The former lead director at Tyco International Ltd. pleaded guilty to securities fraud Tuesday, and agreed to pay $22.5 million to settle the charges.
Frank E. Walsh, 61, admitted that he did not disclose to his own board that he would receive a $20 million finderâ€™s fee for helping to broker Tycoâ€™s acquisition of CIT Group Inc. in June 2001. He pleaded guilty to a felony for violating the stateâ€™s Martin Act, or business law.
â€œI deeply regret my conduct,â€� a teary-eyed Walsh said in state Supreme Court in Manhattan.
Walsh had received $10 million as a fee and a New Jersey charity he designated also received $10 million from Tyco as part of the deal.
Tuesday, he repaid Tyco the full $20 million, although the charity, the Community Foundation of New Jersey, will keep its donation, according to Manhattan Assistant District Attorney John Moscow.
Walsh also wrote out two checks for $1.125 million, one to New York State, the other to the city, in lieu of a fine, according to Moscow. In addition, he paid the District Attorneyâ€™s office $250,000 for the cost of prosecution.
State Supreme Court Justice Michael Obus gave Walsh a conditional discharge, as sought by prosecutors, the only condition being that the checks cleared.
If convicted of the anti-fraud provisions of the Martin Act at trial, Walsh could have received up to four years in prison or a fine of up to twice the gain.
â€œThis is also another important public step in our Tyco investigation,â€� said Thomas Newkirk, associate director of enforcement at the Securities and Exchange Commission at a press conference in the Manhattan District Attorneyâ€™s office Tuesday announcing Walshâ€™s arrest. â€œIt is also another important milepost in our efforts to punish and deter corporate wrongdoing and to protect our capital markets.â€�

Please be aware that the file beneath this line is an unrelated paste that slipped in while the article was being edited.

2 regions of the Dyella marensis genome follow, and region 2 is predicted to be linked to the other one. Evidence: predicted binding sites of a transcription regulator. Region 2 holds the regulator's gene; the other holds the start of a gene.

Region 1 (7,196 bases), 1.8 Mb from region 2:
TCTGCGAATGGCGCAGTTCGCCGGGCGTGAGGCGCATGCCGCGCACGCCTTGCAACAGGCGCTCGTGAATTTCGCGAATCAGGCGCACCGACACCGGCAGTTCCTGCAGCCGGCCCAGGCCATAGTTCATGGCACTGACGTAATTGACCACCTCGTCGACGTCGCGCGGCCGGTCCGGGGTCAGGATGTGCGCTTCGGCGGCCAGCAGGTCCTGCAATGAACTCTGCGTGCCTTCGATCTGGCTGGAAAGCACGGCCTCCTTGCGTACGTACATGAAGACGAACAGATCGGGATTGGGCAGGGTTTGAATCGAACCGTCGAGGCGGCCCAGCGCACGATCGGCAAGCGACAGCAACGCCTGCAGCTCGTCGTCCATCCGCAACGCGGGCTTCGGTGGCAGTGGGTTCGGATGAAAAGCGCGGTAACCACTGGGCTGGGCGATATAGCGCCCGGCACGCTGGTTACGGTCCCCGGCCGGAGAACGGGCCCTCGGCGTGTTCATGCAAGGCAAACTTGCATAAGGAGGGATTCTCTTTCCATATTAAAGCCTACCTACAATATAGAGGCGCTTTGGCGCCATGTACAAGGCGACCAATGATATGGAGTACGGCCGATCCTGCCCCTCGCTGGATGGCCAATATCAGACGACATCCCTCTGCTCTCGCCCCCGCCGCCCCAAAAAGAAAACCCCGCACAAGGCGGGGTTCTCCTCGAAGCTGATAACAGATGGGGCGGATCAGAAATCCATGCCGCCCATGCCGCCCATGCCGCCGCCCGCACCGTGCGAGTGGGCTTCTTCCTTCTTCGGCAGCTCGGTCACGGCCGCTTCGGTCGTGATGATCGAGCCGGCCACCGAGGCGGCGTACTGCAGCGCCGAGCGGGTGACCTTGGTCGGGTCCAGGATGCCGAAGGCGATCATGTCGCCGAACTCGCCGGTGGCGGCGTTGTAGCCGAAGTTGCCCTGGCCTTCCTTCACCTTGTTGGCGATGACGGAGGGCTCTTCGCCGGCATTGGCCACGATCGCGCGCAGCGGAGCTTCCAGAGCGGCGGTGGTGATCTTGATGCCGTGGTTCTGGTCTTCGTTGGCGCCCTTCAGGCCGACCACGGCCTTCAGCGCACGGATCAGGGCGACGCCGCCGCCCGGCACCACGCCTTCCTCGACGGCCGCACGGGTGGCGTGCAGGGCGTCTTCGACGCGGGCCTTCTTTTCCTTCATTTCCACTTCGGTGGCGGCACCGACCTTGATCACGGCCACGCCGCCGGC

Walsh, of Convent Station, N.J., was an outside director at Tyco, head of the compensation committee, the lead director and a member of the corporate governance committee, according to officials.
â€œHis duty was to protect shareholder interests and to provide an independent check on the executive suite,â€� said Newkirk. â€œInstead he entered into a secret agreement with Tycoâ€™s chief executive officer to take millions of dollars. Walsh lied to investors even signing a public document stating there was no such payment made.â€�
Former Tyco CEO L. Dennis Kozlowski and former chief financial officer Mark Swartz were indicted in Manhattan earlier this year on charges of looting Tyco of $600 million through $170 million in unauthorized pay $430 million through stock fraud.
Walsh held 50,000 shares of CIT stock at the time of the deal. Although it is unknown whether he made money on those shares, Tyco eventually lost $7 billion on CIT, according to prosecutors.
â€œAs far as I know this is the first time…a director has been charged for his malfeasance,â€� Manhattan District Attorney Robert Morgenthau. He called Walshâ€™s actions â€œa serious breakdown in the checks and balances you expect to find in a corporation.â€�
Prosecutors said Tuesday that the secret deal with Walsh was already incorporated into the charges against s already include the deal with Walsh.
Prosecutors said Walsh earned between $100,000 and $150,000 annually for his work for Tyco, where he served as a director for ten years, starting in 1992.
He was chairman of the Westray Capital Corp., a New York investment firm, from 1989 to 1996.
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